On its face, the Biden campaign’s latest ad could reasonably be accused of fear-mongering about Social Security, doing so in the time-hallowed way that campaigns have adopted for a couple of decades–but for the fact that all of the ad’s claims are … wait for it … accurate.
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As the Washington Post’s Paul Waldman put it,
If he wins the election, Trump vowed, he will “terminate the payroll tax.” He added: “We’ll be paying into Social Security through the general fund.”
The Biden ad assumes that Trump would eliminate the employee half of the payroll tax (it’s paid equally by employers and employees), which would indeed render the program unable to pay all its benefits in just a few years.
I should say at this point that even if Trump is never going to do this, and even if Biden is being accurate in how he characterizes what Trump is proposing, this comes after years of conservative fearmongering about the fate of Social Security, in particular the inaccurate idea that in a short time it will “go broke.”
For the record, before the local troll gets excited, here’s my view on Social Security:
We should start now — ideally should have started yesterday — to make plans to properly fund Social Security into the demographic future.
In an ideal world, we’d actually do some form of what Trump proposed: kill the employee portion of the tax, which is regressive, and fund SSA out of general revenues, which are less regressive. But we don’t live in an ideal world, and that strategy would risk exposing Social Security to cuts as it competes with other priorities. And the GOP has long been supported cuts to Social Security to pay for the 1%’s tax cuts (under the guise of balancing the budget), so if Social Security funding falls into the general fund, its likely in trouble, and very likely in trouble if Mitch McConnel still controls the Senate, and never more so than in the coming years if and when we decide to pay off some of the Trump deficit.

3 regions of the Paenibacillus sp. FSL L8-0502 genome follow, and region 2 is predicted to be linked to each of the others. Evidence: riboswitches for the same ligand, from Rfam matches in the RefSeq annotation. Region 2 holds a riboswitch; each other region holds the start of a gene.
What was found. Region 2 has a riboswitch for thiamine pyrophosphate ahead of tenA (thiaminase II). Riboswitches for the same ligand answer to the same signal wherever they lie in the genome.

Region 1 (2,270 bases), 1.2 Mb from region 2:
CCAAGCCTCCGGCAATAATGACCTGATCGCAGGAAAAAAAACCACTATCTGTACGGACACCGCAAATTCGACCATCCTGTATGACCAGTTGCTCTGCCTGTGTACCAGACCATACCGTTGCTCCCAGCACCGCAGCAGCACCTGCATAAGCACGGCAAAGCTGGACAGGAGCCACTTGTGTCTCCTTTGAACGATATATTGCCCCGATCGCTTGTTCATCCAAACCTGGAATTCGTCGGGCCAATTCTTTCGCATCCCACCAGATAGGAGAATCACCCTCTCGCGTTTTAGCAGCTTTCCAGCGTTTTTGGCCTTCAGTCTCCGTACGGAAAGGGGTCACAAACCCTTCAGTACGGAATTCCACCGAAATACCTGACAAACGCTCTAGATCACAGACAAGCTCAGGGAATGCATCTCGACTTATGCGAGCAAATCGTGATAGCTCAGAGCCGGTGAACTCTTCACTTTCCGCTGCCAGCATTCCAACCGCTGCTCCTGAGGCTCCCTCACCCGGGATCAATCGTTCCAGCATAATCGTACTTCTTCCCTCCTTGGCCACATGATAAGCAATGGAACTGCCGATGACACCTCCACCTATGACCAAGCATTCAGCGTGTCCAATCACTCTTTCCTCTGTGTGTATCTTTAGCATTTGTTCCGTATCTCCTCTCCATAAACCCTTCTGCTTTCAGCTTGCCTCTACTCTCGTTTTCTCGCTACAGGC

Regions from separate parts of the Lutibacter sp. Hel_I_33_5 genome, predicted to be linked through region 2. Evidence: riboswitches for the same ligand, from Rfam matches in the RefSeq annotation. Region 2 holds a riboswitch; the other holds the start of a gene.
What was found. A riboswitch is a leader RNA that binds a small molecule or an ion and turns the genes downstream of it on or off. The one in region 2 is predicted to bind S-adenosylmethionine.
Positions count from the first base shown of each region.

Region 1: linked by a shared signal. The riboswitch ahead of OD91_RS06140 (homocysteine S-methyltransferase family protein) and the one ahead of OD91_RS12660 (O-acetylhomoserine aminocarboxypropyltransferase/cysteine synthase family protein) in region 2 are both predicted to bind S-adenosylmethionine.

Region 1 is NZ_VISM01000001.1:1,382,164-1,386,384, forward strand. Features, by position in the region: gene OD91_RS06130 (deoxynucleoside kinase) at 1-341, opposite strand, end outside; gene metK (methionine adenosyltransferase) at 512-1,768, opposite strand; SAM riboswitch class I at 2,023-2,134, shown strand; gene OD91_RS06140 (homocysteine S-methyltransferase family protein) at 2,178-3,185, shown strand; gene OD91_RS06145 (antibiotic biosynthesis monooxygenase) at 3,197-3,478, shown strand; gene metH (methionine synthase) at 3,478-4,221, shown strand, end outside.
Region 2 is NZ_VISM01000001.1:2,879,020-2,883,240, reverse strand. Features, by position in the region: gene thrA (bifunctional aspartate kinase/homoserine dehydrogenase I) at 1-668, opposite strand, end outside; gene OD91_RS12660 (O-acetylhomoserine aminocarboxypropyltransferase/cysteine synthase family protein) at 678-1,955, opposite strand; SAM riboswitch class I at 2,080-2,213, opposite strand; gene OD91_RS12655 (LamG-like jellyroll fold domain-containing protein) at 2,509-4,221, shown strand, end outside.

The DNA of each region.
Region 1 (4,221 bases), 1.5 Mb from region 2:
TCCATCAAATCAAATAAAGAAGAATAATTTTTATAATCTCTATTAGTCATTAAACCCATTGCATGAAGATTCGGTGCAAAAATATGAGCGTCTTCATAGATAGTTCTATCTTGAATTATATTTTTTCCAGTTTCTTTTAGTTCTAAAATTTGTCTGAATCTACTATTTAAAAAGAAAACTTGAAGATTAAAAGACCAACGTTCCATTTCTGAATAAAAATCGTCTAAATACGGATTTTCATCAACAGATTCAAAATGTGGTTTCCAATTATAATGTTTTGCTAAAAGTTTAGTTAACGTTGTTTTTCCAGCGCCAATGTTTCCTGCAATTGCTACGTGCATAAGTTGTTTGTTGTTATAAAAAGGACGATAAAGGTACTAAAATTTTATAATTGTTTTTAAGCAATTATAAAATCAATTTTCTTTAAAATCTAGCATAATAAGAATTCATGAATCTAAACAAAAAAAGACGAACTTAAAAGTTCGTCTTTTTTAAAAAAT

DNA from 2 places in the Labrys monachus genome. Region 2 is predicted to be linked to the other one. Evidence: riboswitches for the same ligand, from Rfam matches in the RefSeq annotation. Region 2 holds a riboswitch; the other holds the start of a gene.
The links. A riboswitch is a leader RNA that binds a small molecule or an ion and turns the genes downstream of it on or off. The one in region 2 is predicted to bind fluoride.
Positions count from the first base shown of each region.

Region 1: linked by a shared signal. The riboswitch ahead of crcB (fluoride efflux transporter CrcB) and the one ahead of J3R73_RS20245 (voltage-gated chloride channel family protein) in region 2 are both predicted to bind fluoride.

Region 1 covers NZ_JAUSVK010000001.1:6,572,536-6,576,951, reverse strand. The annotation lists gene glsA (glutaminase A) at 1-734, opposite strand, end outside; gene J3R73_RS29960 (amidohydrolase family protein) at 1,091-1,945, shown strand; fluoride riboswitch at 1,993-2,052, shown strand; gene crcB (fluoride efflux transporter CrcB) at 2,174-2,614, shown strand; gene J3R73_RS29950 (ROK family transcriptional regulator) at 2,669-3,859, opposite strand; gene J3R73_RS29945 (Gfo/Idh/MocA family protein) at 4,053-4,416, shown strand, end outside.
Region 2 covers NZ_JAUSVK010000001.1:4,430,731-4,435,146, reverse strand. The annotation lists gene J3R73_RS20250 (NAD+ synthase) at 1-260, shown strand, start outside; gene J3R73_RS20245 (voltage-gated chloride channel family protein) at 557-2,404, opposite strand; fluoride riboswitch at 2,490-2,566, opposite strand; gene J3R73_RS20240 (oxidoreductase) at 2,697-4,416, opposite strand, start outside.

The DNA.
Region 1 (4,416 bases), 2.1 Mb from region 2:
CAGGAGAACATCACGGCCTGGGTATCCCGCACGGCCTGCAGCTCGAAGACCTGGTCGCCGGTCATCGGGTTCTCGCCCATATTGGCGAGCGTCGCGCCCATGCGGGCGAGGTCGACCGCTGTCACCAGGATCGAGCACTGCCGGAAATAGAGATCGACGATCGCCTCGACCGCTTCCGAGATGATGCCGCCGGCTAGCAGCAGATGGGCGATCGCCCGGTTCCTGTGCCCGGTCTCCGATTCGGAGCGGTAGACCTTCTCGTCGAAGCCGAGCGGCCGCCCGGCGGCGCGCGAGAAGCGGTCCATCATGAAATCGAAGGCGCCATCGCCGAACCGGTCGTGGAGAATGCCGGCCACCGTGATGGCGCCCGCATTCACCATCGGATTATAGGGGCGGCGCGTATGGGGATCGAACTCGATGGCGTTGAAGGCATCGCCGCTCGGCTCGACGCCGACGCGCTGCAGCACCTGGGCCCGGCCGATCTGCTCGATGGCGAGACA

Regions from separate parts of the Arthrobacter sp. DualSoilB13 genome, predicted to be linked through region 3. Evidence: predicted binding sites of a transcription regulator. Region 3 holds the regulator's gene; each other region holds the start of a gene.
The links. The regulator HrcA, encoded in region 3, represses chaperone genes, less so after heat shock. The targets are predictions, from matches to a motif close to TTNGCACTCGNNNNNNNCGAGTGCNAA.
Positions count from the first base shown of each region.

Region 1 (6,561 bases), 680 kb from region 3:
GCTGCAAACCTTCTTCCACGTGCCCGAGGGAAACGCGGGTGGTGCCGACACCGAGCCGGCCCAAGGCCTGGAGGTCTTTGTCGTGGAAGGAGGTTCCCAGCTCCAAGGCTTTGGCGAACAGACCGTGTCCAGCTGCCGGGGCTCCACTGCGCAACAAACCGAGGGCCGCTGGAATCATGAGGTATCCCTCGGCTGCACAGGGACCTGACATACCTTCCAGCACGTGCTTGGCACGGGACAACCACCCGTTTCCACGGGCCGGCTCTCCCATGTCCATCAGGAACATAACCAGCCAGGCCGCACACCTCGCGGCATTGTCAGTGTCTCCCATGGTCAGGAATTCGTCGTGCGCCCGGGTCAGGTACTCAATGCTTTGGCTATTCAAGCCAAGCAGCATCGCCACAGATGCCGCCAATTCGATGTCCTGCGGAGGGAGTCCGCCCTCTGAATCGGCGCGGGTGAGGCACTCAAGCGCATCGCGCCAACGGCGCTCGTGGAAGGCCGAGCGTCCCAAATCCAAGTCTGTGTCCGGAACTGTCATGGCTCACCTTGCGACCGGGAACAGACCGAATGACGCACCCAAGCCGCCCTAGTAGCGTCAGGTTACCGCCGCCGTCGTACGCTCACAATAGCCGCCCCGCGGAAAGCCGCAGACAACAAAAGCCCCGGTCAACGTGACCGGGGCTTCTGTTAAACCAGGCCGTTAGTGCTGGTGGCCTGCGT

Thus, a second-best solution would be to lift the cap on the tax, so that wages above the first $137,700 of annual income get taxed at the same rate (or higher?) than wages to less-well-paid workers. To the extent that this wouldn’t fill the gap — an extent that would depend on how soon we start it — we should earmark some other progressive tax to make up any shortfall.
Considering that the money supply is based on a fiscal fiat policy, we could simply create a 100 trillion dollar coin that gets deposited in the bank and fixes the problem overnight.
I really should be employed by a think tank, for serious.
Too late – see Modern Monetary Theory.
Or we could reinstate an effective estate tax and fund social security from it. At the current exemption level, a 3% annual return on the maximum entirely-exempt state throws off over $350,000 in income. That’s… more than enough. After all, if we have to ensure that the working class that has been put out of work by COVID-19 doesn’t become deincentivized to return to work from an extra $31,200 (if the extra $600 per week extended for an entire year), surely we don’t want the generally better-educated children of the 1% to be deincentivized by ten times that amount?
I don’t think I need a sarcasm tag anywhere there, do I?